Biological and Environmental Research - Earth and Environmental System Sciences
Earth and Environmental System Modeling

Pronounced Impact of Salinity on Rapidly Intensifying Tropical Cyclones

TitlePronounced Impact of Salinity on Rapidly Intensifying Tropical Cyclones
Publication TypeJournal Article
Year of Publication2020
JournalBulletin of the American Meteorological Society
Abstract / Summary

We show the importance of salinity for rapidly intensifying Atlantic tropical cyclones and demonstrate the potential for improved prediction of rapid intensification through the inclusion of salinity.

Tropical Cyclone (TC) rapid intensification (RI) is difficult to predict and poses a formidable threat to coastal populations. A warm upper ocean is well-known to favor RI, but the role of ocean salinity is less clear. This study shows a strong inverse relationship between salinity and TC RI in the eastern Caribbean and western tropical Atlantic due to near-surface freshening from the Amazon-Orinoco River system. In this region, rapidly intensifying TCs induce a much stronger surface enthalpy flux compared to more weakly intensifying storms, in part due to a reduction in SST cooling caused by salinity stratification. This reduction has a noticeable positive impact on TCs undergoing RI, but the impact of salinity on more weakly intensifying storms is insignificant. These statistical results are confirmed through experiments with an ocean mixed layer model, which show that the salinity-induced reduction in SST cold wakes increases significantly as the storm’s intensification rate increases. Currently, operational statistical-dynamical RI models do not use salinity as a predictor. Through experiments with a statistical RI prediction scheme, it is found that the inclusion of surface salinity significantly improves the RI detection skill, offering promise for improved operational RI prediction. Satellite surface salinity may be valuable for this purpose, given its global coverage and availability in near real-time.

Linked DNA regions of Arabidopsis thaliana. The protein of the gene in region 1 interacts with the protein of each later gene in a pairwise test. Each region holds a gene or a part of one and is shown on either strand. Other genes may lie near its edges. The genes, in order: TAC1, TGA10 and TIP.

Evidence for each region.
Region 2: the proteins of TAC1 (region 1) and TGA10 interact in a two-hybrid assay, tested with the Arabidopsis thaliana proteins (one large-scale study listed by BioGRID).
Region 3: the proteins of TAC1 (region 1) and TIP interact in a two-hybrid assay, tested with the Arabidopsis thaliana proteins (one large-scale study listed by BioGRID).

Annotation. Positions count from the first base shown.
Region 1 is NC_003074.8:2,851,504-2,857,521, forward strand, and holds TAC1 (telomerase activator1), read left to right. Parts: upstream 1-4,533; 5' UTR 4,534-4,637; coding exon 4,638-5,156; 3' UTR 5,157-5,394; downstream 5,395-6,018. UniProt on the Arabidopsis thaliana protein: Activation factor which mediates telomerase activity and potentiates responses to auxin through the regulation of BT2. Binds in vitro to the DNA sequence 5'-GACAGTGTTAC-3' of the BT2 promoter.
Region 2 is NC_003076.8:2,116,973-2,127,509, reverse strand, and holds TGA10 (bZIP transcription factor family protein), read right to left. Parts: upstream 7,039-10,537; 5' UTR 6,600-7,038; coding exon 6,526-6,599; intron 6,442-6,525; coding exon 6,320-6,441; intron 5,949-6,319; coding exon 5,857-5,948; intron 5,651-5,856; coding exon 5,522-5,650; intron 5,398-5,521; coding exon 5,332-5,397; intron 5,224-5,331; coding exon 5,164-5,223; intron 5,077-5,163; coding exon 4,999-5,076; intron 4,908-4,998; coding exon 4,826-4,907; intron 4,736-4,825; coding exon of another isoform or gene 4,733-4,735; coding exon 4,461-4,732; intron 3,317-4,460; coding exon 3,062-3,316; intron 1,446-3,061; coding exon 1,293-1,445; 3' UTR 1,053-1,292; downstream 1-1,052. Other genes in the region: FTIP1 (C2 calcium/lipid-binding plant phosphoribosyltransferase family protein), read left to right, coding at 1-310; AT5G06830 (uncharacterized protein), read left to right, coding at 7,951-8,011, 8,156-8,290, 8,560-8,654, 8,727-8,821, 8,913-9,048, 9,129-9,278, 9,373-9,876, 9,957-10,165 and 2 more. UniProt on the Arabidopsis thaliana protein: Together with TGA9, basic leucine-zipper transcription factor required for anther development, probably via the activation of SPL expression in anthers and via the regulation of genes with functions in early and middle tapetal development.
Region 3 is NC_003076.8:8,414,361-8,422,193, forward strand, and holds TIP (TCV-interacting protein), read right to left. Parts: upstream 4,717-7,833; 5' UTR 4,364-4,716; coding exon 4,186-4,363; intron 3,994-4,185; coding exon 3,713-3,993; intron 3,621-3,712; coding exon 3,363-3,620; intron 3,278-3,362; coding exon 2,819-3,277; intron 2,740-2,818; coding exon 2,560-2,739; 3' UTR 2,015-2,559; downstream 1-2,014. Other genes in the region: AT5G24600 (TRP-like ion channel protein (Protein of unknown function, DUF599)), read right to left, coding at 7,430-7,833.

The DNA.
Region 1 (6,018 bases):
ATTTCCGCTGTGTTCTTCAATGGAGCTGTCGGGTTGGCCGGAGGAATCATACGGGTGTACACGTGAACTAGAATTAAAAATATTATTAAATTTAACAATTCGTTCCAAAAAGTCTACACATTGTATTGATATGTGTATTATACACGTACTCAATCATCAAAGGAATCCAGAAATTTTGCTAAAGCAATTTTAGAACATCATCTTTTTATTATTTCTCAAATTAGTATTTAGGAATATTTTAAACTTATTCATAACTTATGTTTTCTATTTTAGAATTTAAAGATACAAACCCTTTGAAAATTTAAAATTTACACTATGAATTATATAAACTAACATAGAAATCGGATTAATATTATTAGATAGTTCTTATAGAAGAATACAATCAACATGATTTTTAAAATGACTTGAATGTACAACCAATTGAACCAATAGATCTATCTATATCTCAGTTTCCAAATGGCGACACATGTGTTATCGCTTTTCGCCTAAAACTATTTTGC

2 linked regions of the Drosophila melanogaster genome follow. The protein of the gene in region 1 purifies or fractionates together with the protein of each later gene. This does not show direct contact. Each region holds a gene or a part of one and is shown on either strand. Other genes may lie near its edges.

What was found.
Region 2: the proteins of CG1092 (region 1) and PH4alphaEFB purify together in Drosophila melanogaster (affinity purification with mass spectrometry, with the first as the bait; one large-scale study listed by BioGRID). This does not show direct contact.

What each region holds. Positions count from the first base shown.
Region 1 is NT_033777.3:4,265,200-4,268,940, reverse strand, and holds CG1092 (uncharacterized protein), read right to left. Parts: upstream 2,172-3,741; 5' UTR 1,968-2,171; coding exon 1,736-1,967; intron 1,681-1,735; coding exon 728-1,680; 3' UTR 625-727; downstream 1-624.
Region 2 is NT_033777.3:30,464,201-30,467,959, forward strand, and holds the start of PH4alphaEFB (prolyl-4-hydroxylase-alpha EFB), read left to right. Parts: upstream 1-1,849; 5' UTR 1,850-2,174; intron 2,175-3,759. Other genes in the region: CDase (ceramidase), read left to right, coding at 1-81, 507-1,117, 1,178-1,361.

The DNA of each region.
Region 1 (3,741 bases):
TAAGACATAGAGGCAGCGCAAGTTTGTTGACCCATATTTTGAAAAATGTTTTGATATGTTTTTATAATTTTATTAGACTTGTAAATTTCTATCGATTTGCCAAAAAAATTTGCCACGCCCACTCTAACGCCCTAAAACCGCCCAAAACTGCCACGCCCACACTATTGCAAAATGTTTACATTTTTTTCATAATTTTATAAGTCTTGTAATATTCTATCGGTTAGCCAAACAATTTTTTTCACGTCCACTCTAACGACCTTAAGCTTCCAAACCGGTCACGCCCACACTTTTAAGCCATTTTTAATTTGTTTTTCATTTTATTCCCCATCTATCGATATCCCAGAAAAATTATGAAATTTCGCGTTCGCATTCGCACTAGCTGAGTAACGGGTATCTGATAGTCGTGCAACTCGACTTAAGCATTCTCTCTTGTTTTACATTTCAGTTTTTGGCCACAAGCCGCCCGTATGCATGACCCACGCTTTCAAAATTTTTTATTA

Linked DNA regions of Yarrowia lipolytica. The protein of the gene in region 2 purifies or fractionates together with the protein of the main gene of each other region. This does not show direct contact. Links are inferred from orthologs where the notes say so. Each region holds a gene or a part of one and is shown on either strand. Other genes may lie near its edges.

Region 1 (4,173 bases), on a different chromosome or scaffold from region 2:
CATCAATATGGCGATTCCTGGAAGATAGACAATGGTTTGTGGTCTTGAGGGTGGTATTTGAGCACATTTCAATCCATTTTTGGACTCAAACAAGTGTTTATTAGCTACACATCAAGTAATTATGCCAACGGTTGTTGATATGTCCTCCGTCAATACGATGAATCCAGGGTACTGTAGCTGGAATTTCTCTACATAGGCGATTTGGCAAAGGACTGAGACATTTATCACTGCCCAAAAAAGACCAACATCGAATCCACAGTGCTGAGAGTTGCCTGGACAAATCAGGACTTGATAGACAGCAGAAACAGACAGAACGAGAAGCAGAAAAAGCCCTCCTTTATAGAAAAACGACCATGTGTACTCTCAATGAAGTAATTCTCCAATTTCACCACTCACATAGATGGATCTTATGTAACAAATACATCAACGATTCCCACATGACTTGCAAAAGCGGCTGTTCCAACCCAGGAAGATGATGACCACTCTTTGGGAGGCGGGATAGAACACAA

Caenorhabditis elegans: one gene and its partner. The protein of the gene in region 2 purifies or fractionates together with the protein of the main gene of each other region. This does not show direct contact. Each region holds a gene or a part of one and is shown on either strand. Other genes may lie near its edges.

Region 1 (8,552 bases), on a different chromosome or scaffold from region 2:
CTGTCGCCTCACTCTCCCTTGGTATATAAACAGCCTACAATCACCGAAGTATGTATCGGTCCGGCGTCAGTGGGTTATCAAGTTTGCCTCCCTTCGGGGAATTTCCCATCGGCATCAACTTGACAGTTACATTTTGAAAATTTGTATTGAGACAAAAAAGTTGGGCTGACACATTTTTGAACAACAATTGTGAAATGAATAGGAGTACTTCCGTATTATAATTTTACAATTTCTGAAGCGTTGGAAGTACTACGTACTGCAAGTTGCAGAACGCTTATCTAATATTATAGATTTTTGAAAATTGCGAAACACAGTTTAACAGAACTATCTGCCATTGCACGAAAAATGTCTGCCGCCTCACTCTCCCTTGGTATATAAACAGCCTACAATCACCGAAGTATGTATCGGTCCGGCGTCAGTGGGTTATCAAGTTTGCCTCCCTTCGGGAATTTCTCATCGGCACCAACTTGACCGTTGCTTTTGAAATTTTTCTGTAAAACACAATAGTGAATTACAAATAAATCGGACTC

URLhttp://dx.doi.org/10.1175/bams-d-19-0303.1
DOI10.1175/bams-d-19-0303.1
Journal: Bulletin of the American Meteorological Society
Year of Publication: 2020
Publication Date: 04/2020

We show the importance of salinity for rapidly intensifying Atlantic tropical cyclones and demonstrate the potential for improved prediction of rapid intensification through the inclusion of salinity.

Tropical Cyclone (TC) rapid intensification (RI) is difficult to predict and poses a formidable threat to coastal populations. A warm upper ocean is well-known to favor RI, but the role of ocean salinity is less clear. This study shows a strong inverse relationship between salinity and TC RI in the eastern Caribbean and western tropical Atlantic due to near-surface freshening from the Amazon-Orinoco River system. In this region, rapidly intensifying TCs induce a much stronger surface enthalpy flux compared to more weakly intensifying storms, in part due to a reduction in SST cooling caused by salinity stratification. This reduction has a noticeable positive impact on TCs undergoing RI, but the impact of salinity on more weakly intensifying storms is insignificant. These statistical results are confirmed through experiments with an ocean mixed layer model, which show that the salinity-induced reduction in SST cold wakes increases significantly as the storm’s intensification rate increases. Currently, operational statistical-dynamical RI models do not use salinity as a predictor. Through experiments with a statistical RI prediction scheme, it is found that the inclusion of surface salinity significantly improves the RI detection skill, offering promise for improved operational RI prediction. Satellite surface salinity may be valuable for this purpose, given its global coverage and availability in near real-time.

DOI: 10.1175/bams-d-19-0303.1
Citation:
Balaguru, K, G Foltz, L Leung, J Kaplan, W Xu, N Reul, and R Risenmay.  2020.  "Pronounced Impact of Salinity on Rapidly Intensifying Tropical Cyclones."  Bulletin of the American Meteorological Society.  https://doi.org/10.1175/bams-d-19-0303.1.